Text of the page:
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Landscape Design for Public Housing
During the Great Depression, the City of Cleveland acquired millions of dollars of federal money in the mid-1930s to build three of the first public housing projects in the nation. One of them was Lakeview Terrace. In attendance at the dedication ceremonies in 1937 was First Lady Eleanor Roosevelt.
Lakeview Terrace sits on a hillside overlooking Lake Erie and the various industries along the Cuyahoga River. At its conception, the developers wanted to provide amenities for working-class residents, like a multi-purpose community center, playgrounds, and lots of green space.
Unfortunately, the community was neglected and came into disrepair in the mid-60s and had boarded-up sections adjacent to occupied units when we began the site revitalization project in 1998. In addition, the buildings had single entrances with long, dark interior hallways, which created dangerous conditions for its residents.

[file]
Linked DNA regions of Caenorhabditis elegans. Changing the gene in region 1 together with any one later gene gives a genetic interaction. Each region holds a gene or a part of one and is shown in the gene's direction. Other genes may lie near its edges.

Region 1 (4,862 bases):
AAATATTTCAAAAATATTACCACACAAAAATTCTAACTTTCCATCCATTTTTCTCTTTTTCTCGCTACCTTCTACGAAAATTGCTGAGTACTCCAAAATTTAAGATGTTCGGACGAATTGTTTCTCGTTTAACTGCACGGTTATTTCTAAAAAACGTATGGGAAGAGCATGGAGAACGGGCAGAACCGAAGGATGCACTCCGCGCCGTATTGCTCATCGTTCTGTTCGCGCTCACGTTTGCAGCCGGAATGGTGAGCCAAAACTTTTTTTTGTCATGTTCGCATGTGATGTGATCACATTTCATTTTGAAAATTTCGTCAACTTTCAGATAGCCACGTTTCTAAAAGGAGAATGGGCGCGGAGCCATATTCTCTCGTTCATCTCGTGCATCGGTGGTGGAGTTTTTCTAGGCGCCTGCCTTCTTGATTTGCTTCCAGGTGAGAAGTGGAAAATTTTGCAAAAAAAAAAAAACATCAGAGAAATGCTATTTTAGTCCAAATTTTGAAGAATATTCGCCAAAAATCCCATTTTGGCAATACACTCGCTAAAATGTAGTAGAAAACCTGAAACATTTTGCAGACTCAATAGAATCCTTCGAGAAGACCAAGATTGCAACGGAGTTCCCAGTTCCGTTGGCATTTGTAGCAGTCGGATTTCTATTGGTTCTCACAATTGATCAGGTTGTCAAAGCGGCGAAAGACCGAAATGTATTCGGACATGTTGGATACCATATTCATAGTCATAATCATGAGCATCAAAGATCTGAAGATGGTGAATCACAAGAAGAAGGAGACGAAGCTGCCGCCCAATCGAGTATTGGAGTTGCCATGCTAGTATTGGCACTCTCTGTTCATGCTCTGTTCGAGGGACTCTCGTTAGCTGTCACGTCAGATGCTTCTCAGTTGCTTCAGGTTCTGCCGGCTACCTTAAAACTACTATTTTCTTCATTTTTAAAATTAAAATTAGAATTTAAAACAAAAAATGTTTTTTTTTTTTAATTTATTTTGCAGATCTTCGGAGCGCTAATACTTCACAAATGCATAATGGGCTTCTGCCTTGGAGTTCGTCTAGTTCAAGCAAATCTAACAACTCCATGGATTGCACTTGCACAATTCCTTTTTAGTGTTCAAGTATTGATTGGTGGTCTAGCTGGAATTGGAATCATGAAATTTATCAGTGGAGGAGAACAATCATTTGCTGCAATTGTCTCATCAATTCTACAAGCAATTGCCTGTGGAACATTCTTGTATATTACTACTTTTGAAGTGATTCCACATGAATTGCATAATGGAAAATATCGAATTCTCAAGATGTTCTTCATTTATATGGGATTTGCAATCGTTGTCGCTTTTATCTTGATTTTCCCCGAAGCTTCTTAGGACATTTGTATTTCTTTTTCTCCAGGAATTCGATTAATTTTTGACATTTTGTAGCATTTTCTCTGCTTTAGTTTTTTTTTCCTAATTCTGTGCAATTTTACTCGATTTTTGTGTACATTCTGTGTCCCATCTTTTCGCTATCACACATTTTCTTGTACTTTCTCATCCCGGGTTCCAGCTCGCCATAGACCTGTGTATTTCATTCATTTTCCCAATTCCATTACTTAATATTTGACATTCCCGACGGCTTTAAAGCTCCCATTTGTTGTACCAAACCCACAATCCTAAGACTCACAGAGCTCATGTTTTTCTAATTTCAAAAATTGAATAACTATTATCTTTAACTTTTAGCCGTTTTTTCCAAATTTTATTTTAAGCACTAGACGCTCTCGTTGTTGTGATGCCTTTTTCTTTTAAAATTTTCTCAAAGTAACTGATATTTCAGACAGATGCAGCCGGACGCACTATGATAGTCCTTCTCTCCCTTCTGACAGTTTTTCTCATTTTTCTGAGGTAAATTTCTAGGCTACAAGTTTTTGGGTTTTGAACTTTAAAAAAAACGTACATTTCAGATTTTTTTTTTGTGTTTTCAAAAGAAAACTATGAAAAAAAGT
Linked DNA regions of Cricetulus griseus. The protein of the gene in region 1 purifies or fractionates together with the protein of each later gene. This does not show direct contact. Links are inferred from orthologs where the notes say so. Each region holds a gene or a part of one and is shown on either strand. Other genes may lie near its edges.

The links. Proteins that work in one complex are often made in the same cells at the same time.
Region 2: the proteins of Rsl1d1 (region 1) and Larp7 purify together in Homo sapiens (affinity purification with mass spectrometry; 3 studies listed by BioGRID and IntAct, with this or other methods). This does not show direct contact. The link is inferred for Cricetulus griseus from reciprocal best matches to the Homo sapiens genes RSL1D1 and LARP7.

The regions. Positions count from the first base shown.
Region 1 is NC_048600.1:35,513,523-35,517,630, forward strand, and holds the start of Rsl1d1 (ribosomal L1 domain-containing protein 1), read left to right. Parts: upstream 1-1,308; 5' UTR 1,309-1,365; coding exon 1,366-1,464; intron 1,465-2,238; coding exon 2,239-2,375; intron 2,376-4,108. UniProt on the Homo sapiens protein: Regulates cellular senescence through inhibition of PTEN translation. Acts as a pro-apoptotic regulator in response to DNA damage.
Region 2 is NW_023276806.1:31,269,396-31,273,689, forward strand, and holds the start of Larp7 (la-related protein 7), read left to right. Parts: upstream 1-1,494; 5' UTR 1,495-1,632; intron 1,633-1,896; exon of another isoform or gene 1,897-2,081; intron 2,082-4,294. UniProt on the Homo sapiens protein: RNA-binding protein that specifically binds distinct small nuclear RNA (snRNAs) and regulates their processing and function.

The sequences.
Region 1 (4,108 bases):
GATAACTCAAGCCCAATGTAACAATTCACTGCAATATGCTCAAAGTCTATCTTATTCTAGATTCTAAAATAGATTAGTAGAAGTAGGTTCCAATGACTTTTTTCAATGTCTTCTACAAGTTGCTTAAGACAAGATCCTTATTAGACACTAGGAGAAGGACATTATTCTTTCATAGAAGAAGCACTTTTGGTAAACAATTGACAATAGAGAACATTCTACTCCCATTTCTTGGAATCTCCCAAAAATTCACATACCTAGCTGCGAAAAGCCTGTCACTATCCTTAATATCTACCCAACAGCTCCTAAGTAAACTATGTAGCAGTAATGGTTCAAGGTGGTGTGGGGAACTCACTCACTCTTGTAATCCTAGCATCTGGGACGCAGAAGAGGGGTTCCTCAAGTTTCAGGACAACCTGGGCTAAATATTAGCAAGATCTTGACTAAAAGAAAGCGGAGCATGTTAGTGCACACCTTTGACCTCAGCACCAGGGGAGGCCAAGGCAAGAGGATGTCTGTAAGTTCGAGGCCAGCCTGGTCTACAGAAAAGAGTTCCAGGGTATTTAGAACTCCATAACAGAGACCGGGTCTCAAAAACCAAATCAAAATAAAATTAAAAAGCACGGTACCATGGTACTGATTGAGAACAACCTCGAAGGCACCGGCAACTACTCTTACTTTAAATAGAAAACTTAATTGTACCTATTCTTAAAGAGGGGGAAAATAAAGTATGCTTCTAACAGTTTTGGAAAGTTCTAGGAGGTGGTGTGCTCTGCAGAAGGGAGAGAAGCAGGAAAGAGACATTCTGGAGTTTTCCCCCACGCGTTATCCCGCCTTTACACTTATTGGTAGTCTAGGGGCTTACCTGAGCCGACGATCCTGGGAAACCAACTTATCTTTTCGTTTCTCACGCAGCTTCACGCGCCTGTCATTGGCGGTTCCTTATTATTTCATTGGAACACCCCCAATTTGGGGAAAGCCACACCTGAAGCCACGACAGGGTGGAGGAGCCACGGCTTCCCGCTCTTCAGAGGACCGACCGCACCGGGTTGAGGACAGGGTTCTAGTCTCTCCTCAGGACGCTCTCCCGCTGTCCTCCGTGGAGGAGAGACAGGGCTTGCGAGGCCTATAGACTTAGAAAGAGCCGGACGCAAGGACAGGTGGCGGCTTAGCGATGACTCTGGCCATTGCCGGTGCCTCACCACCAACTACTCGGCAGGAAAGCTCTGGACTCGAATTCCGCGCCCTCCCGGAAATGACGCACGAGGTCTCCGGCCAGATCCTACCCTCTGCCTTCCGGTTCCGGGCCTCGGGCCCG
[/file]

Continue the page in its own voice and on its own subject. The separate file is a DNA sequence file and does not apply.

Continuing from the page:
Most of the sites had poor accessibility for disabled people and inadequate lighting. In addition, some of the children’s playground equipment was the same items initially installed in 1937.
The revitalization involved providing single entrances for each unit to eliminate the need for long interior hallways, complete gutting and renovation of the individual units, and façade refurbishment. In addition, our scope on the site was to redesign the walkways, steps, retaining walls, playground areas, and landscape.
Craig was the lead designer for the project while Project Landscape Architect at the Outside In-Landscape Architects.
The Outside In - Landscape Architects